"If I were up there, I wouldn't call that evidence," he said.

"No, but it bears out the chief witness," said Antares, "when he says he surprised you with the body and you tried to kill him by throwing the Zoi at him."

"I didn't," said Sirius. He could say nothing more. He could only stand fulminating because his case was so weak. He refused to tell the Court that he had threatened to kill the blue Castor-fellow for hanging around his Companion, or that he had struck out at the young luminary for gossiping about it. None of that proved his innocence anyway.

"Other witnesses saw the Zoi fall," said Antares. "Not to speak of the nova sphere -- "

"Oh go to blazes!" said Sirius. "Nobody else saw anything."

"Say that again," Betelgeuse put in, "and we'll add contempt of court to the other charges. Your entire evidence amounts to contempt anyway."

"Have you anything more to say?" asked Antares. "Anything, that is, which isn't a repetition of the nonsense you've given us up to now?"

Rather disconcerted, Sirius looked up at the three judges, the two red giants and the smaller white Polaris. He could see they all thought he had not told the full story. Perhaps they were hoping for it now. "No, I've nothing else to say," he said. "Except that it was not nonsense. I -- "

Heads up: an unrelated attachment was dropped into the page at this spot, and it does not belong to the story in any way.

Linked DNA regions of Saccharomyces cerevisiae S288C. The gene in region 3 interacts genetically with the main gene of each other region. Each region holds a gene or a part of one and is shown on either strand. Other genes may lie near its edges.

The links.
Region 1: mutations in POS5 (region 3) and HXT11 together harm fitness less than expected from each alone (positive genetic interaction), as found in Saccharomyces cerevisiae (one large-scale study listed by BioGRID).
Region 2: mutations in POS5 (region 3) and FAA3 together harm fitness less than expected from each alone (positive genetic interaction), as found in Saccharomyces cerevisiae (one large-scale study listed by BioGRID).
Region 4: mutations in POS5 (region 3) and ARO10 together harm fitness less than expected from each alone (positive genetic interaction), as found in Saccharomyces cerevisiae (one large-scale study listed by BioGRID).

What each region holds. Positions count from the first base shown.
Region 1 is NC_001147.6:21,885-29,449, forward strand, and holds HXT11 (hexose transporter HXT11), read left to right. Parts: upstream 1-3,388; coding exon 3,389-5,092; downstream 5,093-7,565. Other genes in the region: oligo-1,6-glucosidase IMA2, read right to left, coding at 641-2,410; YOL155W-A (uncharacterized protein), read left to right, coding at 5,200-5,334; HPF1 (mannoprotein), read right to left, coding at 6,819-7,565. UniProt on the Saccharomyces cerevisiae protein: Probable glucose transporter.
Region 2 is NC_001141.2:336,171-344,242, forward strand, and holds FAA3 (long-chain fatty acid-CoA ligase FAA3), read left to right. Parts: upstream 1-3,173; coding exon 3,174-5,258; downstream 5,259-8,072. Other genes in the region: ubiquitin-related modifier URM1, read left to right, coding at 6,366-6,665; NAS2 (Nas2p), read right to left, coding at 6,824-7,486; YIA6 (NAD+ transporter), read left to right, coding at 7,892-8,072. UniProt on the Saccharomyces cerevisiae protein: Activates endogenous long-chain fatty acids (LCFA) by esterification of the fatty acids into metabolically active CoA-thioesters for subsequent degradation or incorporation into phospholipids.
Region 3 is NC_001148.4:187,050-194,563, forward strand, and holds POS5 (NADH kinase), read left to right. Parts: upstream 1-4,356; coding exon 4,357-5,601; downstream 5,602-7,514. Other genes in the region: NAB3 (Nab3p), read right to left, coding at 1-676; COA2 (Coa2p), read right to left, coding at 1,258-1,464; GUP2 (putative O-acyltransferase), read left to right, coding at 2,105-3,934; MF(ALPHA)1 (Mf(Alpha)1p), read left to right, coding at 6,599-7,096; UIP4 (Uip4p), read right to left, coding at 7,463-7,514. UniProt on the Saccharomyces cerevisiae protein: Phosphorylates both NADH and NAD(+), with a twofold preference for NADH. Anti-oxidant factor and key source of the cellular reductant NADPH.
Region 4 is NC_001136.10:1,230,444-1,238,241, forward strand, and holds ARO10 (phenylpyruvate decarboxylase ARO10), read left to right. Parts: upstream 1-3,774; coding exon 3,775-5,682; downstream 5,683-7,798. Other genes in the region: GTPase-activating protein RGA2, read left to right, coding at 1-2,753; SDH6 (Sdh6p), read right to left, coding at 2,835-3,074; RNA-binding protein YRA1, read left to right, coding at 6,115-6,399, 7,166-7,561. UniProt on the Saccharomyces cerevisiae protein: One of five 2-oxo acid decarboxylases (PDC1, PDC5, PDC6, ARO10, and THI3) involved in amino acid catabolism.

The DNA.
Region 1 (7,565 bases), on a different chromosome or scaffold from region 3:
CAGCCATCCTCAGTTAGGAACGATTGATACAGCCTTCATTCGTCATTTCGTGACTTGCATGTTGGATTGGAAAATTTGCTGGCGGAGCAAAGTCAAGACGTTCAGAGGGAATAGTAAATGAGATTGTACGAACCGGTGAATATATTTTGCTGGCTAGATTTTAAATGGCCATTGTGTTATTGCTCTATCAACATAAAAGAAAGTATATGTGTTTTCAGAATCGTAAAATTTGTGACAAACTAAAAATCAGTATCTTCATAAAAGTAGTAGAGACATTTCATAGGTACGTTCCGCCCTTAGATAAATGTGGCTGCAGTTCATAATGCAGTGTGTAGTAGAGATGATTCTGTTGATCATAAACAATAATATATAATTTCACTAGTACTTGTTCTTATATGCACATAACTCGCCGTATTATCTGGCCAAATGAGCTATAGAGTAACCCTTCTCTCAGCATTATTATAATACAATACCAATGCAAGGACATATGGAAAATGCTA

"Then be quiet while our spokesman passes the sentence," said Antares.

Polaris rose, quiet, tall and steadfast. Being a Cepheid, he had a slight stammer, which would have disqualified him as spokesman, had not the other two judges been of greater effulgence. "D-denizen of S-sirius," he began.

Sirius looked up and tried to compose himself. He had not had much hope all through, and none since they declared him guilty. He had thought he was quite prepared. But now the sentence was actually about to come, he felt sick. This trial had been about whether he, Sirius, lived or died. And it seemed only just to have occurred to him that it was.

"This Court," said Polaris, "has f-found you guilty on three counts, namely: of m-murdering a young luminary s-stationed in Orion; of grossly m-misusing a Zoi to com-m-mit that s-said m-murder; and of culpable negligence, causing t-trepidation, irregularity and d-damage in your entire s-sphere of inf-fluence and l-leading t-to the Moss of the Z-zoi." For the moment, his stammer fazed him, and he had to stop.

Sirius waited. He tried to imagine someone else as denizen of his green sphere, and could not. He looked down, and tried not to think of anything. But that was a mistake. Down there, through the spinning star-motes of the floor, he looked into nothing. He was horrified. It was all he could do not to scream at them not to make him into nothing.

Dogsbody. Copyright © by Diana Jones. Reprinted by permission of HarperCollins Publishers, Inc. All rights reserved. Available now wherever books are sold.